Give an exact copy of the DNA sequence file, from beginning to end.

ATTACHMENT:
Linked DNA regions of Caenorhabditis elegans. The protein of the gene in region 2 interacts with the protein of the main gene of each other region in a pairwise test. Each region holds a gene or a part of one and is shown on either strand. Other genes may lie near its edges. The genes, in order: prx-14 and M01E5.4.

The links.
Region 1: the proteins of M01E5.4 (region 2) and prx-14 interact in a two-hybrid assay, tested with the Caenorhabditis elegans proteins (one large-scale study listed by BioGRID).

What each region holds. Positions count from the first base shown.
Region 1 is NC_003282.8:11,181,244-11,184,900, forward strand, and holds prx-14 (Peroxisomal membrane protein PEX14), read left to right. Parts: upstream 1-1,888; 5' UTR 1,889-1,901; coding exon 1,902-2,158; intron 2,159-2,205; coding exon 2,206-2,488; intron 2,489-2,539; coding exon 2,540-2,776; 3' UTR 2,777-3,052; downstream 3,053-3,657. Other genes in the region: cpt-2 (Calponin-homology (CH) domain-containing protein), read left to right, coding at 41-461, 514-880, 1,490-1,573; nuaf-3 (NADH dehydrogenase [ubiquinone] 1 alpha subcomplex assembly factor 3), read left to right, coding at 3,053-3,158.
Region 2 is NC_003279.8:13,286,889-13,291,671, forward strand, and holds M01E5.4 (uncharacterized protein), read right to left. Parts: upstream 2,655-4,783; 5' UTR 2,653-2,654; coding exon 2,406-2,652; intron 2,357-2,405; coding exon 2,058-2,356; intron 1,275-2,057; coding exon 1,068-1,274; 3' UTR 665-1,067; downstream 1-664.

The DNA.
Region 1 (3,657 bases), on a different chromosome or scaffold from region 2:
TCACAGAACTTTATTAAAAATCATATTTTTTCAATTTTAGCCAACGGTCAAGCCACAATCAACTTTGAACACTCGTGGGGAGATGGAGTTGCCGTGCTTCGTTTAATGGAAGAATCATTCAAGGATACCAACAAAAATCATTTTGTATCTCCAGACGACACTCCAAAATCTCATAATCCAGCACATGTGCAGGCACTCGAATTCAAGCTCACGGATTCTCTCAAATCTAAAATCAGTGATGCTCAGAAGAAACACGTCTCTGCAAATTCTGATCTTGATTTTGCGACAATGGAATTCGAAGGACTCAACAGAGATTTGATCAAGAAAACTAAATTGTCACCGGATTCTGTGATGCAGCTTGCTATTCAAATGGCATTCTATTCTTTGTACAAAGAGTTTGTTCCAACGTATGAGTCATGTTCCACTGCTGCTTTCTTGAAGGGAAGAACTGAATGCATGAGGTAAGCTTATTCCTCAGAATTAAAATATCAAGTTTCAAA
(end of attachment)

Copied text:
Linked DNA regions of Caenorhabditis elegans. The protein of the gene in region 2 interacts with the protein of the main gene of each other region in a pairwise test. Each region holds a gene or a part of one and is shown on either strand. Other genes may lie near its edges. The genes, in order: prx-14 and M01E5.4.

The links.
Region 1: the proteins of M01E5.4 (region 2) and prx-14 interact in a two-hybrid assay, tested with the Caenorhabditis elegans proteins (one large-scale study listed by BioGRID).

What each region holds. Positions count from the first base shown.
Region 1 is NC_003282.8:11,181,244-11,184,900, forward strand, and holds prx-14 (Peroxisomal membrane protein PEX14), read left to right. Parts: upstream 1-1,888; 5' UTR 1,889-1,901; coding exon 1,902-2,158; intron 2,159-2,205; coding exon 2,206-2,488; intron 2,489-2,539; coding exon 2,540-2,776; 3' UTR 2,777-3,052; downstream 3,053-3,657. Other genes in the region: cpt-2 (Calponin-homology (CH) domain-containing protein), read left to right, coding at 41-461, 514-880, 1,490-1,573; nuaf-3 (NADH dehydrogenase [ubiquinone] 1 alpha subcomplex assembly factor 3), read left to right, coding at 3,053-3,158.
Region 2 is NC_003279.8:13,286,889-13,291,671, forward strand, and holds M01E5.4 (uncharacterized protein), read right to left. Parts: upstream 2,655-4,783; 5' UTR 2,653-2,654; coding exon 2,406-2,652; intron 2,357-2,405; coding exon 2,058-2,356; intron 1,275-2,057; coding exon 1,068-1,274; 3' UTR 665-1,067; downstream 1-664.

The DNA.
Region 1 (3,657 bases), on a different chromosome or scaffold from region 2:
TCACAGAACTTTATTAAAAATCATATTTTTTCAATTTTAGCCAACGGTCAAGCCACAATCAACTTTGAACACTCGTGGGGAGATGGAGTTGCCGTGCTTCGTTTAATGGAAGAATCATTCAAGGATACCAACAAAAATCATTTTGTATCTCCAGACGACACTCCAAAATCTCATAATCCAGCACATGTGCAGGCACTCGAATTCAAGCTCACGGATTCTCTCAAATCTAAAATCAGTGATGCTCAGAAGAAACACGTCTCTGCAAATTCTGATCTTGATTTTGCGACAATGGAATTCGAAGGACTCAACAGAGATTTGATCAAGAAAACTAAATTGTCACCGGATTCTGTGATGCAGCTTGCTATTCAAATGGCATTCTATTCTTTGTACAAAGAGTTTGTTCCAACGTATGAGTCATGTTCCACTGCTGCTTTCTTGAAGGGAAGAACTGAATGCATGAGGTAAGCTTATTCCTCAGAATTAAAATATCAAGTTTCAAA